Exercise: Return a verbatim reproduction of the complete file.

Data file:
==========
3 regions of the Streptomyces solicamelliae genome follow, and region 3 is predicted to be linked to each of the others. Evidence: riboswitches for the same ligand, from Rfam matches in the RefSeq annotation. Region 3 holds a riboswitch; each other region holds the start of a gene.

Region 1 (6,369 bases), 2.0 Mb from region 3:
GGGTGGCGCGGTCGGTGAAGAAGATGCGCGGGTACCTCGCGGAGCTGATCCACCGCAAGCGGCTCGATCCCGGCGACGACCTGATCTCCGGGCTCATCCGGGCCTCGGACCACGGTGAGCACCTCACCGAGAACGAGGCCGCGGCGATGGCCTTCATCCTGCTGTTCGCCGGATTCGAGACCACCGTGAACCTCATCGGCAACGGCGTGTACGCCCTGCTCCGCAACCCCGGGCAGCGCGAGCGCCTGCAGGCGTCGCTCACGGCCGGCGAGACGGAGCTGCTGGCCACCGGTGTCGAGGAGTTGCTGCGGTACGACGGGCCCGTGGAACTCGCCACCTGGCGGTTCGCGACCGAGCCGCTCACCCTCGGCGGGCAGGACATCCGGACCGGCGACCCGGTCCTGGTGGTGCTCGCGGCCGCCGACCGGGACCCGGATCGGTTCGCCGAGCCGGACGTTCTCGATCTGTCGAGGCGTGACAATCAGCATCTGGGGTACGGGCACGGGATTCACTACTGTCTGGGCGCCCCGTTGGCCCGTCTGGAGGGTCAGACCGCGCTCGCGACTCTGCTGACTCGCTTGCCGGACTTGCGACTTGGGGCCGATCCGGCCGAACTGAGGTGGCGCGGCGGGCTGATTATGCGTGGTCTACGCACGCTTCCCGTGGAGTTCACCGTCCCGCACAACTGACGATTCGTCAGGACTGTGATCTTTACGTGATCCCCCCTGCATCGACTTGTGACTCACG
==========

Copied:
3 regions of the Streptomyces solicamelliae genome follow, and region 3 is predicted to be linked to each of the others. Evidence: riboswitches for the same ligand, from Rfam matches in the RefSeq annotation. Region 3 holds a riboswitch; each other region holds the start of a gene.

Region 1 (6,369 bases), 2.0 Mb from region 3:
GGGTGGCGCGGTCGGTGAAGAAGATGCGCGGGTACCTCGCGGAGCTGATCCACCGCAAGCGGCTCGATCCCGGCGACGACCTGATCTCCGGGCTCATCCGGGCCTCGGACCACGGTGAGCACCTCACCGAGAACGAGGCCGCGGCGATGGCCTTCATCCTGCTGTTCGCCGGATTCGAGACCACCGTGAACCTCATCGGCAACGGCGTGTACGCCCTGCTCCGCAACCCCGGGCAGCGCGAGCGCCTGCAGGCGTCGCTCACGGCCGGCGAGACGGAGCTGCTGGCCACCGGTGTCGAGGAGTTGCTGCGGTACGACGGGCCCGTGGAACTCGCCACCTGGCGGTTCGCGACCGAGCCGCTCACCCTCGGCGGGCAGGACATCCGGACCGGCGACCCGGTCCTGGTGGTGCTCGCGGCCGCCGACCGGGACCCGGATCGGTTCGCCGAGCCGGACGTTCTCGATCTGTCGAGGCGTGACAATCAGCATCTGGGGTACGGGCACGGGATTCACTACTGTCTGGGCGCCCCGTTGGCCCGTCTGGAGGGTCAGACCGCGCTCGCGACTCTGCTGACTCGCTTGCCGGACTTGCGACTTGGGGCCGATCCGGCCGAACTGAGGTGGCGCGGCGGGCTGATTATGCGTGGTCTACGCACGCTTCCCGTGGAGTTCACCGTCCCGCACAACTGACGATTCGTCAGGACTGTGATCTTTACGTGATCCCCCCTGCATCGACTTGTGACTCACG